On a broader scale, Kuzmowich says she has already noticed changes in many workers. One year ago, most people really weren’t familiar with the term “inclusion” but today, “we’re seeing firsthand that people understand what diversity and inclusion means for our workplace and why it’s beneficial,” she says. “The transformation has started to happen internally to change the way that we do our everyday business.
The diversity and inclusion initiative also includes a series of mentoring and development training programs.
One includes an exchange with other transit agencies: two employees are sent to work at one of eight North American cities, then those workers bring their knowledge back to the TTC. In the next year, two workers from the other transit agency come back and work for the TTC.
Another is an internal lead program.
“We will match employees with departments that they don’t really have a lot of familiarity with and embed them in there to job shadow and to go through some of the processes that maybe they don’t have experience with; for example, conducting performance management sessions,” says Kuzmowich.
Another example is having a worker go through the grievance process with a manager with the goal of providing “different job functions they don’t have a familiarity with,” she says.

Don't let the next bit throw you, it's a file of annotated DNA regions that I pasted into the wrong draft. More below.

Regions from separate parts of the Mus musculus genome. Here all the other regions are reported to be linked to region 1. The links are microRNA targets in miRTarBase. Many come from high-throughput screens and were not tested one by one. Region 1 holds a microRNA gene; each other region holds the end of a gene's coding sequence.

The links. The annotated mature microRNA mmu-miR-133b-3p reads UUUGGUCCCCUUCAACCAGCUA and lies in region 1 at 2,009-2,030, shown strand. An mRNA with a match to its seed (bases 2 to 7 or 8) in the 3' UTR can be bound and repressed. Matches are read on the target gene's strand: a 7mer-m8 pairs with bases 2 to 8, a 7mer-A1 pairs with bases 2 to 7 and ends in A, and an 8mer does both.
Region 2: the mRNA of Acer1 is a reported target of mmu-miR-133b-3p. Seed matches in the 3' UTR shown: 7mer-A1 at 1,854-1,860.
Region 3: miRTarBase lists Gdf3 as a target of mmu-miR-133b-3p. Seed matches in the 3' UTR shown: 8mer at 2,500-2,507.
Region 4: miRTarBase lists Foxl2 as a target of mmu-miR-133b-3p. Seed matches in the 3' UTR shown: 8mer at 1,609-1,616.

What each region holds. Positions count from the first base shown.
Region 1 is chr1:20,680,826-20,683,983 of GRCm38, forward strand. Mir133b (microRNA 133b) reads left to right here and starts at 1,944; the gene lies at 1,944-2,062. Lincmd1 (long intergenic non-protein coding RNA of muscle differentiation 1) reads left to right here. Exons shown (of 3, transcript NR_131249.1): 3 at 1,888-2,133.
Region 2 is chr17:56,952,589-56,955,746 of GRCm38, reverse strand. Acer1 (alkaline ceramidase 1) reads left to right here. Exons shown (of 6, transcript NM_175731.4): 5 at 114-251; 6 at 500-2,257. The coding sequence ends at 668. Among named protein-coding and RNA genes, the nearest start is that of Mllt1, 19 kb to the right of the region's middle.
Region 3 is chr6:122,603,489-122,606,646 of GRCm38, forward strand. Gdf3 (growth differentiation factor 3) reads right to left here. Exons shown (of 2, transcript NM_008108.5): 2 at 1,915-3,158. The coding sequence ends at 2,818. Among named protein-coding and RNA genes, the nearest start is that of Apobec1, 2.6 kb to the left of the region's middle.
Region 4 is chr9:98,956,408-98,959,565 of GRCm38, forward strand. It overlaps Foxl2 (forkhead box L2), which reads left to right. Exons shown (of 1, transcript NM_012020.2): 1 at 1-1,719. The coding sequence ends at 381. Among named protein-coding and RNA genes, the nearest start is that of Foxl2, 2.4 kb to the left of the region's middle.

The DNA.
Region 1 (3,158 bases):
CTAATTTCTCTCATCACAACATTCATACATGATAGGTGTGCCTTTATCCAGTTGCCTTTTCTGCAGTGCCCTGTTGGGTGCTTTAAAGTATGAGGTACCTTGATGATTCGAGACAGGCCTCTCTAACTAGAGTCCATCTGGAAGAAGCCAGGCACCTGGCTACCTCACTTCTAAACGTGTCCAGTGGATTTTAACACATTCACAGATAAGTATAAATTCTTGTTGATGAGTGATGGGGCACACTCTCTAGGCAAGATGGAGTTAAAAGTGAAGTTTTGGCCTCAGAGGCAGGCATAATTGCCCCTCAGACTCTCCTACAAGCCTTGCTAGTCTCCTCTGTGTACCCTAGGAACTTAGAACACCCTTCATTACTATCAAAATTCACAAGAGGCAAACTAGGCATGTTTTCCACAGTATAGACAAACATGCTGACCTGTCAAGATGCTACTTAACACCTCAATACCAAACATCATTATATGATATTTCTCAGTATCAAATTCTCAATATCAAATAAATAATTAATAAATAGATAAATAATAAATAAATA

As well, the TTC is offering a leadership fundamentals program that provides supervisors with advanced training on the organization’s changing culture, consisting of eight modules, each two to three days long.
Recruitment also became a key focus, with a goal of embedding diversity and inclusion into recruitment policies. To do so, the TTC refreshed its behavioural interview training for job candidates.
“The goal is to eliminate bias and ensure that selection decisions are completed fairly and objectively,” says Kuzmowich.
It has also created an “annual outreach schedule” so various groups become aware of TTC employment opportunities. In 2015, the commission boosted its level of outreach three times over the previous year.
But it is sometimes hard to measure the annual increase in demographic representation levels due to a low annual turnover rate of 4.3 per cent.
“The TTC has a very high retention rate,” says Kuzmowich.
So while the numerical increase is small, “what’s important is really bringing inclusion into the equation and ensuring that the employees that are here feel included and valued in the workplace,” she says.
A next step for the TTC will be to communicate its new diversity and inclusion policy to the people it serves.
“Customers are very aware and focused on accessibility and accommodation options available, so they see the built environment changes the TTC has been really dedicated to in making improvements,” says Kuzmowich.
Also in the works, the TTC plans to provide more tailored, focused programs to address specific groups and job applicants.
“All of our initiatives have been very general in nature, targeted to all diverse groups,” says Kuzmowich.
But, for now, the focus remains on educating workers at the TTC, says Albanese.
“We spent a lot of time over the past two years to build the awareness and the strong foundation to ensure our employees understand what diversity and inclusion truly means.”